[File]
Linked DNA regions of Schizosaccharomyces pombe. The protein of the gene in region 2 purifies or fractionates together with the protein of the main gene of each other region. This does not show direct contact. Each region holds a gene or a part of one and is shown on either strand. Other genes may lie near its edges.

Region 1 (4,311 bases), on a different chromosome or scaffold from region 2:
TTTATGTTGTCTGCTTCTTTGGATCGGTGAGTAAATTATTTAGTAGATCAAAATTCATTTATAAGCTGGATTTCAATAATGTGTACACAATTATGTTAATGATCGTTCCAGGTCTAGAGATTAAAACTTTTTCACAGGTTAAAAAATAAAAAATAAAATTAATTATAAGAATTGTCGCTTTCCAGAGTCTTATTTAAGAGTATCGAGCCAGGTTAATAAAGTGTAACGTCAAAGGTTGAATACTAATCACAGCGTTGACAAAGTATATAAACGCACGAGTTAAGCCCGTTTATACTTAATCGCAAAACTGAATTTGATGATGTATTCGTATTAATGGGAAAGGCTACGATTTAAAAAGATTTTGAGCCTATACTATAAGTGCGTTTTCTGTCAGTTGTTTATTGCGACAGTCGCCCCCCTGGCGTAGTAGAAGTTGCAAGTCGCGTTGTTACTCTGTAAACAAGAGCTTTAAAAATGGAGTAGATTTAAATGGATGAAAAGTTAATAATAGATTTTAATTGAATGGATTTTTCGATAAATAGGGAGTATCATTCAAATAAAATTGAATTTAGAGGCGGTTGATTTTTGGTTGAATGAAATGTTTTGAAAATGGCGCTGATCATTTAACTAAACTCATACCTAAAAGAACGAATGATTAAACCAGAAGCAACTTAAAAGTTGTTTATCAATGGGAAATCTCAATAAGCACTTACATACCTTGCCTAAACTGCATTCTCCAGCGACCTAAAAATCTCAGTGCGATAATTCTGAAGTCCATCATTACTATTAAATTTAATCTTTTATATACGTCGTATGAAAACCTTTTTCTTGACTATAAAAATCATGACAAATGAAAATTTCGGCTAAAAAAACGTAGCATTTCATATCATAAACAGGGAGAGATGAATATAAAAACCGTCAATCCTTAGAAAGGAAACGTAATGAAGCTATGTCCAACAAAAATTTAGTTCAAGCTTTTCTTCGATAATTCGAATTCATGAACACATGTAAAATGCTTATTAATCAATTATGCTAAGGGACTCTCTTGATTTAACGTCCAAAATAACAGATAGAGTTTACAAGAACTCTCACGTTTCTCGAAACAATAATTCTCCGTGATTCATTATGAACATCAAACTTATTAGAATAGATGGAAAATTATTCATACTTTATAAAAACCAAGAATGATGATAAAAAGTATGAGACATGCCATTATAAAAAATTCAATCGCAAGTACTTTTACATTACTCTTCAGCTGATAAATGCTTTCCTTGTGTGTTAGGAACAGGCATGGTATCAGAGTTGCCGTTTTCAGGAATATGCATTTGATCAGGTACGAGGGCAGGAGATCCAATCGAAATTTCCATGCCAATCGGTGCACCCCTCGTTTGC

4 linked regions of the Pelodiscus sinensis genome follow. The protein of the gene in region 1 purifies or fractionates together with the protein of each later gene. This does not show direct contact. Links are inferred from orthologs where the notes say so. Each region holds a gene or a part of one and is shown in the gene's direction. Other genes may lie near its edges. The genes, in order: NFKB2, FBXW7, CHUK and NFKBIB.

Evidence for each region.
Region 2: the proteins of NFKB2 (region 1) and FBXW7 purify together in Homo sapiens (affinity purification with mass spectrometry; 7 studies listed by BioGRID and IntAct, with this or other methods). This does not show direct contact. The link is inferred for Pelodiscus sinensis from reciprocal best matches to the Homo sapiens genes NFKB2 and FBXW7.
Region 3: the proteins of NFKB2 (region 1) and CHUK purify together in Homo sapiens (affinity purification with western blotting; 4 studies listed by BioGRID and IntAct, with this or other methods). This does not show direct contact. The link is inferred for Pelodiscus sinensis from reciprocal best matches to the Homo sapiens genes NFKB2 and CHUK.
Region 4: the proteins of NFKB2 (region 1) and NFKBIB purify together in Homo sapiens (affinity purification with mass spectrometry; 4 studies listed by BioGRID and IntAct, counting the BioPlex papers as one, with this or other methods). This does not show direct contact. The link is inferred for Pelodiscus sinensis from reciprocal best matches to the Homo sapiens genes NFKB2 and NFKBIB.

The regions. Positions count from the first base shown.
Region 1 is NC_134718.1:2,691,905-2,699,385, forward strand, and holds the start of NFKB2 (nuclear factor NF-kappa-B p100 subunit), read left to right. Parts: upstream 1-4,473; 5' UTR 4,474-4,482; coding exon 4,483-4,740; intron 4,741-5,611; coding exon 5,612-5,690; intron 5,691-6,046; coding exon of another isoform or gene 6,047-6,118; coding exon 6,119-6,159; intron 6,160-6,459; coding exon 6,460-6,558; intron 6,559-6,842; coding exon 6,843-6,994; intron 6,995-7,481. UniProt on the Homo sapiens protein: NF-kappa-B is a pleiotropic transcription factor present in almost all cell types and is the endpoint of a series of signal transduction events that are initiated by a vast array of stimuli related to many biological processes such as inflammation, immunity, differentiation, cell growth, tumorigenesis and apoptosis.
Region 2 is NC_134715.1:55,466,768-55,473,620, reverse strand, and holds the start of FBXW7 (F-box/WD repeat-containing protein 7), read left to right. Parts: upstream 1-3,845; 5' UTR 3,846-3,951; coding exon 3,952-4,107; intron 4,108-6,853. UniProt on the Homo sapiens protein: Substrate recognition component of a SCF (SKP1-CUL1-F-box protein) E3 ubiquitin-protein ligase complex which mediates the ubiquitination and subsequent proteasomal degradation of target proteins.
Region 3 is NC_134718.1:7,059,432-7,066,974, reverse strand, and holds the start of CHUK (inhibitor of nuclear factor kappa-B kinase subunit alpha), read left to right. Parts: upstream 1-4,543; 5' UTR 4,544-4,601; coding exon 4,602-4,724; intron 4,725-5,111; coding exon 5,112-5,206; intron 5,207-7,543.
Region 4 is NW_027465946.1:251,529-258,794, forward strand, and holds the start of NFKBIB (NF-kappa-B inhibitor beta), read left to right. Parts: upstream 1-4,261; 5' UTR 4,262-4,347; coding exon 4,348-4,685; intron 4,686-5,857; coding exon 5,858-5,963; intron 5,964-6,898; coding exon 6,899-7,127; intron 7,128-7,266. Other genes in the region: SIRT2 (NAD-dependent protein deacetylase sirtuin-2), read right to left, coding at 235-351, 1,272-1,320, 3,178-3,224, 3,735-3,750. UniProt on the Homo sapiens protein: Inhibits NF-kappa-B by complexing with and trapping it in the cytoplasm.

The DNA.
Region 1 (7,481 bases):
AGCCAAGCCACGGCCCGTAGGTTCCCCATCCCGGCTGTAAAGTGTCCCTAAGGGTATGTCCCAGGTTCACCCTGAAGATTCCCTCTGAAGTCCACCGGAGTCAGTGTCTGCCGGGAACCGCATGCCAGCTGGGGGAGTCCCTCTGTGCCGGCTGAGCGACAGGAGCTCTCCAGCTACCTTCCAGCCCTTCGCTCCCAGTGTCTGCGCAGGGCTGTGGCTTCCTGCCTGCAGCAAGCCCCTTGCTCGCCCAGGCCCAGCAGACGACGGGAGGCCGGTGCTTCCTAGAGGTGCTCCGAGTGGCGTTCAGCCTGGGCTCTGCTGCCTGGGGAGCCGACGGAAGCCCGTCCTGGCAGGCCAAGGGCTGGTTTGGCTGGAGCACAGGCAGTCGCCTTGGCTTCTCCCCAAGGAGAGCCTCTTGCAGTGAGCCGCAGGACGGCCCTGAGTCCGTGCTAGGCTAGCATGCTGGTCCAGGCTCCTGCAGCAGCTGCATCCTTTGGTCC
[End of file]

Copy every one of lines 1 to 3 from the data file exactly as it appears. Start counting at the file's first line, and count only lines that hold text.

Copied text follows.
Linked DNA regions of Schizosaccharomyces pombe. The protein of the gene in region 2 purifies or fractionates together with the protein of the main gene of each other region. This does not show direct contact. Each region holds a gene or a part of one and is shown on either strand. Other genes may lie near its edges.

Region 1 (4,311 bases), on a different chromosome or scaffold from region 2:
TTTATGTTGTCTGCTTCTTTGGATCGGTGAGTAAATTATTTAGTAGATCAAAATTCATTTATAAGCTGGATTTCAATAATGTGTACACAATTATGTTAATGATCGTTCCAGGTCTAGAGATTAAAACTTTTTCACAGGTTAAAAAATAAAAAATAAAATTAATTATAAGAATTGTCGCTTTCCAGAGTCTTATTTAAGAGTATCGAGCCAGGTTAATAAAGTGTAACGTCAAAGGTTGAATACTAATCACAGCGTTGACAAAGTATATAAACGCACGAGTTAAGCCCGTTTATACTTAATCGCAAAACTGAATTTGATGATGTATTCGTATTAATGGGAAAGGCTACGATTTAAAAAGATTTTGAGCCTATACTATAAGTGCGTTTTCTGTCAGTTGTTTATTGCGACAGTCGCCCCCCTGGCGTAGTAGAAGTTGCAAGTCGCGTTGTTACTCTGTAAACAAGAGCTTTAAAAATGGAGTAGATTTAAATGGATGAAAAGTTAATAATAGATTTTAATTGAATGGATTTTTCGATAAATAGGGAGTATCATTCAAATAAAATTGAATTTAGAGGCGGTTGATTTTTGGTTGAATGAAATGTTTTGAAAATGGCGCTGATCATTTAACTAAACTCATACCTAAAAGAACGAATGATTAAACCAGAAGCAACTTAAAAGTTGTTTATCAATGGGAAATCTCAATAAGCACTTACATACCTTGCCTAAACTGCATTCTCCAGCGACCTAAAAATCTCAGTGCGATAATTCTGAAGTCCATCATTACTATTAAATTTAATCTTTTATATACGTCGTATGAAAACCTTTTTCTTGACTATAAAAATCATGACAAATGAAAATTTCGGCTAAAAAAACGTAGCATTTCATATCATAAACAGGGAGAGATGAATATAAAAACCGTCAATCCTTAGAAAGGAAACGTAATGAAGCTATGTCCAACAAAAATTTAGTTCAAGCTTTTCTTCGATAATTCGAATTCATGAACACATGTAAAATGCTTATTAATCAATTATGCTAAGGGACTCTCTTGATTTAACGTCCAAAATAACAGATAGAGTTTACAAGAACTCTCACGTTTCTCGAAACAATAATTCTCCGTGATTCATTATGAACATCAAACTTATTAGAATAGATGGAAAATTATTCATACTTTATAAAAACCAAGAATGATGATAAAAAGTATGAGACATGCCATTATAAAAAATTCAATCGCAAGTACTTTTACATTACTCTTCAGCTGATAAATGCTTTCCTTGTGTGTTAGGAACAGGCATGGTATCAGAGTTGCCGTTTTCAGGAATATGCATTTGATCAGGTACGAGGGCAGGAGATCCAATCGAAATTTCCATGCCAATCGGTGCACCCCTCGTTTGC